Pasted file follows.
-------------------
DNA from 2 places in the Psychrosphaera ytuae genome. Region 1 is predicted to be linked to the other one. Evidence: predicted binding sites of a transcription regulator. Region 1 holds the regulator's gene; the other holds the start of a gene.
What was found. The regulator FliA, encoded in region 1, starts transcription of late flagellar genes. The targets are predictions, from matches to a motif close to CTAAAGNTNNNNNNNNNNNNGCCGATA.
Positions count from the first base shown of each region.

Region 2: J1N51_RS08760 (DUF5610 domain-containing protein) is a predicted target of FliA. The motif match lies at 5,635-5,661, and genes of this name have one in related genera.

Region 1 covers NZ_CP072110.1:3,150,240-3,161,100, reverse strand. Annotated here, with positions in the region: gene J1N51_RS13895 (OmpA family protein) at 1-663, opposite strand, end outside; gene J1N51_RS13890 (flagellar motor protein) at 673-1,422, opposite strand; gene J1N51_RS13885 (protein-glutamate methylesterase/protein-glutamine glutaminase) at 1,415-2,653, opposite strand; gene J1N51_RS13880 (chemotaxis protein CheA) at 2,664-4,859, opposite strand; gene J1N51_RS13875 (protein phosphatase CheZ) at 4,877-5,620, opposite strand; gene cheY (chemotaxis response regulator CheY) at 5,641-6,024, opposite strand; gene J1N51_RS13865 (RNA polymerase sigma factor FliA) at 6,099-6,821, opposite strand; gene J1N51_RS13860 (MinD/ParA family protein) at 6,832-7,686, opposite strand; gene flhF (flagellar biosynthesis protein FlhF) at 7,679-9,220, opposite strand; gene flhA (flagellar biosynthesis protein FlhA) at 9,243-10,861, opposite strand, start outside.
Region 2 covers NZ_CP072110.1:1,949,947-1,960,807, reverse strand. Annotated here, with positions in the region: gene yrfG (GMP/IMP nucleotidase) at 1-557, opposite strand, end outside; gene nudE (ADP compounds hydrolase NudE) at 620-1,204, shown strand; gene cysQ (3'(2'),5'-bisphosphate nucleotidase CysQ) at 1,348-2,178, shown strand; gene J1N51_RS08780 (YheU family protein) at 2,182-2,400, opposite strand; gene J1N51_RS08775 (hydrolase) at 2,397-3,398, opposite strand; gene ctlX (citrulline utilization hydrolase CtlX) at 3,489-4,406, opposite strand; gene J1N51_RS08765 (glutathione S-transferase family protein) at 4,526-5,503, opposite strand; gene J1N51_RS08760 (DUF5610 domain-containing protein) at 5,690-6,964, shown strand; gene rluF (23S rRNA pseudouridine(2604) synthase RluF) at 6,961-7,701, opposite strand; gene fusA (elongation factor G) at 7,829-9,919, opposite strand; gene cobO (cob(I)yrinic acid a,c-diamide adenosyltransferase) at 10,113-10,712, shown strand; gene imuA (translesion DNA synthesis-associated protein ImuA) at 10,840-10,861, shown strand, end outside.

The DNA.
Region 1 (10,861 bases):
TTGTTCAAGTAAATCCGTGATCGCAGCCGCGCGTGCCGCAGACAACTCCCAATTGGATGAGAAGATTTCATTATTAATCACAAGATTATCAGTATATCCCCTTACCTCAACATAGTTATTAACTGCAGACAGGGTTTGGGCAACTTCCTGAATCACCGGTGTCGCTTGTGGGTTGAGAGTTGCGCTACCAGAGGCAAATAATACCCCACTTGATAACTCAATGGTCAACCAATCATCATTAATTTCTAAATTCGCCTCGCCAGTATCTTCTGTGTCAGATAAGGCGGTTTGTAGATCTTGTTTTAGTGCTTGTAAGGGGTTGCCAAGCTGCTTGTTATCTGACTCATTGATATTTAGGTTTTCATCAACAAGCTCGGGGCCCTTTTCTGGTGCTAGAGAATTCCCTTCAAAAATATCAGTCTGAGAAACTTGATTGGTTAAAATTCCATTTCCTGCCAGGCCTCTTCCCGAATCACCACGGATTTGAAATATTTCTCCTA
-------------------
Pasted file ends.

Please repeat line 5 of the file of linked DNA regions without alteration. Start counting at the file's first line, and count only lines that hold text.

Region 1 covers NZ_CP072110.1:3,150,240-3,161,100, reverse strand. Annotated here, with positions in the region: gene J1N51_RS13895 (OmpA family protein) at 1-663, opposite strand, end outside; gene J1N51_RS13890 (flagellar motor protein) at 673-1,422, opposite strand; gene J1N51_RS13885 (protein-glutamate methylesterase/protein-glutamine glutaminase) at 1,415-2,653, opposite strand; gene J1N51_RS13880 (chemotaxis protein CheA) at 2,664-4,859, opposite strand; gene J1N51_RS13875 (protein phosphatase CheZ) at 4,877-5,620, opposite strand; gene cheY (chemotaxis response regulator CheY) at 5,641-6,024, opposite strand; gene J1N51_RS13865 (RNA polymerase sigma factor FliA) at 6,099-6,821, opposite strand; gene J1N51_RS13860 (MinD/ParA family protein) at 6,832-7,686, opposite strand; gene flhF (flagellar biosynthesis protein FlhF) at 7,679-9,220, opposite strand; gene flhA (flagellar biosynthesis protein FlhA) at 9,243-10,861, opposite strand, start outside.